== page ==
The government's new 10pm curfew could cost the Northern Quarter some of its favourite venues – and dozens of jobs
• Late-night bars have seen operating hours drastically reduced and dozens of jobs are now on the line
• Not all venues may be able to adapt
• Mayor of Manchester, Andy Burnham, has warned the curfew may be doing more harm than good
The government's new 10pm curfew is putting dozens of jobs at risk in Manchester's Northern Quarter as late-night venues are being disproportionately hit, say bar and restaurant owners.
The new measure meant to help curb the spread of coronavirus forces the city centre's iconic bars to close before their main operating hours and directly threatens the livelihoods of their workers just as the end of furlough approaches.
Chancellor Rishi Sunak's new 'job support scheme', which was announced last week, only covers “viable” jobs: only employees working over a third of their contracted hours are eligible, with businesses expected to foot the bill for unworked hours, further damaging the late-night industry.
Behind Closed Doors, Oldham Street's self-described “debauched cocktail bar”, is one of the Northern Quarter's favourite late-night venues, where most of the trade happened after 10pm before the recent measures.
It has lost 30 hours' worth of opening time per week.
Bar manager Leeroy Brown fears this may lead to a lot of the staff having to leave.
He said: “We're not looking at making anybody redundant but the lack of hours available for the staff to work could mean they won't be able to live on their wages anymore.”
Since the curfew came into effect on Thursday, Behind Closed Doors has started opening an hour earlier in a bid to adapt to the new situation, though Mr Brown said there was no way of knowing whether or not this will be viable in the long run.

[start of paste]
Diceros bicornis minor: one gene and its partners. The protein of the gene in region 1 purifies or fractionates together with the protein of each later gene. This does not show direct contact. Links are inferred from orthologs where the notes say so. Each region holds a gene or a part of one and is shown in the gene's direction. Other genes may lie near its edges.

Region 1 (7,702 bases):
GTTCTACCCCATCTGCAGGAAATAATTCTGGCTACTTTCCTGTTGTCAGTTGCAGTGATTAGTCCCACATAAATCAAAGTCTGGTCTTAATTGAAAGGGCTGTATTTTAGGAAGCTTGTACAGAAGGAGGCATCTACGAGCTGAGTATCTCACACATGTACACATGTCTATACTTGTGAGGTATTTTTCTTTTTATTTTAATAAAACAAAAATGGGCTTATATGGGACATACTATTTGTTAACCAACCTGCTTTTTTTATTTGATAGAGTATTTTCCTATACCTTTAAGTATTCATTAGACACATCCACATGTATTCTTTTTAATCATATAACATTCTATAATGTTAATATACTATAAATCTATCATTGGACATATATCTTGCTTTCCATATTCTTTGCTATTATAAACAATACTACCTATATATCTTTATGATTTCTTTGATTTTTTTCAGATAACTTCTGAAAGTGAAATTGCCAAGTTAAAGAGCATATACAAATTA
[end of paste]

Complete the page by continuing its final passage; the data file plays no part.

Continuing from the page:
"We're trying to see how the landscape is going to change, but a lot of hospitality workers are worried for their livelihood."
The feeling is shared by Nick Coupland, marketing manager for Crazy Pedro's, which operates five venues in Manchester, four of which saw most of their trade happen between midnight and 4am before the curfew.
The company employs more than 120 people in Manchester.
He said: “Nobody has been made redundant and we're working very hard to keep it that way."
“But even the smallest reduction in their hours could have a huge impact on our employees' lives.”
Most of their bars have also changed their opening times and are looking at different concepts to attract new customers.
However, Mr Coupland added: “It's impossible to predict people's behaviours and it may well not be enough.”
He is worried that bars and restaurants are being used as a scapegoat for the spread of Covid, but says closing them earlier could lead to a spike in Coronavirus cases.
“Bars are an easy target, but now people will just be having house parties instead,” he said.
On Monday, Greater Manchester mayor Andy Burnham warned on BBC Radio 4's Today programme that the curfew was “doing more harm than good”, after it was reported that people flocked to supermarkets to buy alcohol after being turned away from bars over the weekend.
He added that the measure is creating an incentive for people to gather in homes, while also damaging businesses.
The Night Time Industries Association has warned that, without further government support, 57% of late-night businesses in the UK are likely to close within the next couple of months.